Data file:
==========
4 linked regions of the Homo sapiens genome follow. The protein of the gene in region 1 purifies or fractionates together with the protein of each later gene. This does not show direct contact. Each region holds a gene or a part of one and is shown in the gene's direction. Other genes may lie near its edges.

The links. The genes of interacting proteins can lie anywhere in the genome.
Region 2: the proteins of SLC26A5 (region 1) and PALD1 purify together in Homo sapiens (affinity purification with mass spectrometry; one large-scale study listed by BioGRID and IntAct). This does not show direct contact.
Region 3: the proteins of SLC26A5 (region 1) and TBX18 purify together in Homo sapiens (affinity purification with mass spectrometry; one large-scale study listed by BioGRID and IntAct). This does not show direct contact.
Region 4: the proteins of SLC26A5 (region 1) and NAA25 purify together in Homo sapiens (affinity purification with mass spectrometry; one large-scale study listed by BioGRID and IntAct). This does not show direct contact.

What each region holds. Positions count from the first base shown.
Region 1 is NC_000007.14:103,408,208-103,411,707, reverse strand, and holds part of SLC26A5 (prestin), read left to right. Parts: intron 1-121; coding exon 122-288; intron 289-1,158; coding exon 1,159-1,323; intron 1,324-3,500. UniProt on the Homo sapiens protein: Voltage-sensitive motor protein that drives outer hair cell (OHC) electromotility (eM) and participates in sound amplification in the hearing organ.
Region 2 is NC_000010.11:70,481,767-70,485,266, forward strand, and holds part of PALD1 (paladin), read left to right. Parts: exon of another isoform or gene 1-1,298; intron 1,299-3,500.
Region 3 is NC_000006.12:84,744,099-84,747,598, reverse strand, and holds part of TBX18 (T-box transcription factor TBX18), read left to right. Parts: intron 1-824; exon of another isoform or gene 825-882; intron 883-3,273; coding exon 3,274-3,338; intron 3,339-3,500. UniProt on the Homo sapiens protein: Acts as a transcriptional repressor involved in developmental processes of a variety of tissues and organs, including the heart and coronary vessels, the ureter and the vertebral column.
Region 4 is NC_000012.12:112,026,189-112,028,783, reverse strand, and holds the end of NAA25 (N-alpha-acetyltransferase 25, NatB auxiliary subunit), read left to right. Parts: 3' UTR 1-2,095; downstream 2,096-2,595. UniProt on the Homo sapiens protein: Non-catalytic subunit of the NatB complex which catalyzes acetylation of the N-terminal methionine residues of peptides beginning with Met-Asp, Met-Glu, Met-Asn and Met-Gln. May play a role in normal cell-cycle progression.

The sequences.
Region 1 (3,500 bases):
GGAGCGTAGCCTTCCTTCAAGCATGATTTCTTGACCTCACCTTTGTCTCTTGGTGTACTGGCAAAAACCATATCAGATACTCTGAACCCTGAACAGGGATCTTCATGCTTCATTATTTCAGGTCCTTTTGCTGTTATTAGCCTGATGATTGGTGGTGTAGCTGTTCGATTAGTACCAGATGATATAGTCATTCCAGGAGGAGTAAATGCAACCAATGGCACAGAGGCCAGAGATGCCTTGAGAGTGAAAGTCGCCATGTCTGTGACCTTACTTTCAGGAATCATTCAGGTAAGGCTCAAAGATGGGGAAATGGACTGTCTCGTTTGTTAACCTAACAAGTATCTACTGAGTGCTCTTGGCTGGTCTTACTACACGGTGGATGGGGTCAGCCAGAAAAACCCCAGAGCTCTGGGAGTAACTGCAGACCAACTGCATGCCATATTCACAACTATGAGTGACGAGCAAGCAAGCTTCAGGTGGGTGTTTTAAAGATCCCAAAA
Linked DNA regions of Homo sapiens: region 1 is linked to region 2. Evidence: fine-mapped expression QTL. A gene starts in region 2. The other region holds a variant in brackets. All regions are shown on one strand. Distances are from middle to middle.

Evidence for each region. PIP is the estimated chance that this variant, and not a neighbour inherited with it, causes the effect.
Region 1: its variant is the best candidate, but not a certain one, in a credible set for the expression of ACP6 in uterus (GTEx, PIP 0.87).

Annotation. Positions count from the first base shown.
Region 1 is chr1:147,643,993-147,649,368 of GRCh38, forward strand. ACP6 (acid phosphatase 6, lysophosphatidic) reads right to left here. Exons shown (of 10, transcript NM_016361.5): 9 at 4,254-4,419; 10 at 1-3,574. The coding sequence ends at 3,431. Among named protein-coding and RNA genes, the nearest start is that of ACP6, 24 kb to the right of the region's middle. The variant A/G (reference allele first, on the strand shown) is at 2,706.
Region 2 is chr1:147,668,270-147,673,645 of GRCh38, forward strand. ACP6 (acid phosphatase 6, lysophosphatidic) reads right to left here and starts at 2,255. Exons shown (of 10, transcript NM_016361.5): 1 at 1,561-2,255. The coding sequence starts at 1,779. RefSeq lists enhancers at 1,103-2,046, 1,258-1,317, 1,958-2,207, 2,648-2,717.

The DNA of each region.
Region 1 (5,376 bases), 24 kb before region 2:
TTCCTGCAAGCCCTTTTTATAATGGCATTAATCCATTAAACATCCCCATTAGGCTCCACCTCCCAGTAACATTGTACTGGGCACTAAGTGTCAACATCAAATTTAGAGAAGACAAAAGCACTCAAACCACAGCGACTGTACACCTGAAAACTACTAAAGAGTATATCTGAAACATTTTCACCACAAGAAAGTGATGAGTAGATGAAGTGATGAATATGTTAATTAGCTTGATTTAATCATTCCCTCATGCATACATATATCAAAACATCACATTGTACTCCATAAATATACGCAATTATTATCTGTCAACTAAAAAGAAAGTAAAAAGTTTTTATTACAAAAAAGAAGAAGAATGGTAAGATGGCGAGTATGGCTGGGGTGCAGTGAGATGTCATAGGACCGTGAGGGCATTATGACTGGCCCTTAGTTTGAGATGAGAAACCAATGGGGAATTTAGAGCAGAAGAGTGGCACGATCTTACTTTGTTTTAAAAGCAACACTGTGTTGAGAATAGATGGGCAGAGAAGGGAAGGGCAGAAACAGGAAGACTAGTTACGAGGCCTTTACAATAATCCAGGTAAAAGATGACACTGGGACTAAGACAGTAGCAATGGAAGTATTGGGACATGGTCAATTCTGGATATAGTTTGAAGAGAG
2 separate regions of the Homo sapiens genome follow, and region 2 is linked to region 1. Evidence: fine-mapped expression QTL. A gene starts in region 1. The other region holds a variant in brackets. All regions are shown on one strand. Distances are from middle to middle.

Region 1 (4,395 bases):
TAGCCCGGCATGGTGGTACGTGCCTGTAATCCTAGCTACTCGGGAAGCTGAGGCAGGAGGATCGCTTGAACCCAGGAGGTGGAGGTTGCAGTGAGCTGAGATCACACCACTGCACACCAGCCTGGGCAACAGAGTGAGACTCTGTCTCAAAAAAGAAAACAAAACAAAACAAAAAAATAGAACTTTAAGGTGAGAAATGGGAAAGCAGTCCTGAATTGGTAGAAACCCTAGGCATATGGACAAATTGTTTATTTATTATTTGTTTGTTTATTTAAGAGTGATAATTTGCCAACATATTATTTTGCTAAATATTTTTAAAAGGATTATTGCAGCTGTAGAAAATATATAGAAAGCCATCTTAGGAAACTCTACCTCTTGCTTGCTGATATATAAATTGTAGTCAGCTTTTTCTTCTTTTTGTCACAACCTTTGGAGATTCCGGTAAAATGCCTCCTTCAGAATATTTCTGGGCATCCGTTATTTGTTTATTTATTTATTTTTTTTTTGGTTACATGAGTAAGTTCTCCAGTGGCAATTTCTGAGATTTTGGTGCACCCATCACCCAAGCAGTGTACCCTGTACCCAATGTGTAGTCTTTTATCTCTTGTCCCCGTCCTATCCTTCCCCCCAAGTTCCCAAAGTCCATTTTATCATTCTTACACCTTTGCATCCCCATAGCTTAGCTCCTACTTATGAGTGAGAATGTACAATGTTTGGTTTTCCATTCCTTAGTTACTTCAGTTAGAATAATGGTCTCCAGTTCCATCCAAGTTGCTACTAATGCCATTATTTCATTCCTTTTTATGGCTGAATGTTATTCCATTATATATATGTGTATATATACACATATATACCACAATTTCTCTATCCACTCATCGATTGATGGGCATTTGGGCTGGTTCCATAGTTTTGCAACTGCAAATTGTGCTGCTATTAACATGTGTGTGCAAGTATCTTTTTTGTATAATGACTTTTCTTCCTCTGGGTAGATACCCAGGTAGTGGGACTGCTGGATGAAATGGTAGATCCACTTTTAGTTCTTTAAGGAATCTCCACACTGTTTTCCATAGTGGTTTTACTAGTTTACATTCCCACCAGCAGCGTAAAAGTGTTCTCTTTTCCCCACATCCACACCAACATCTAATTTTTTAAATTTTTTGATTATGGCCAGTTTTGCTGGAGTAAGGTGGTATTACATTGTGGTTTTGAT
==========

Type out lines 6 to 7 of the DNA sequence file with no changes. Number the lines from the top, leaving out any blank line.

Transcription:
What each region holds. Positions count from the first base shown.
Region 1 is NC_000007.14:103,408,208-103,411,707, reverse strand, and holds part of SLC26A5 (prestin), read left to right. Parts: intron 1-121; coding exon 122-288; intron 289-1,158; coding exon 1,159-1,323; intron 1,324-3,500. UniProt on the Homo sapiens protein: Voltage-sensitive motor protein that drives outer hair cell (OHC) electromotility (eM) and participates in sound amplification in the hearing organ.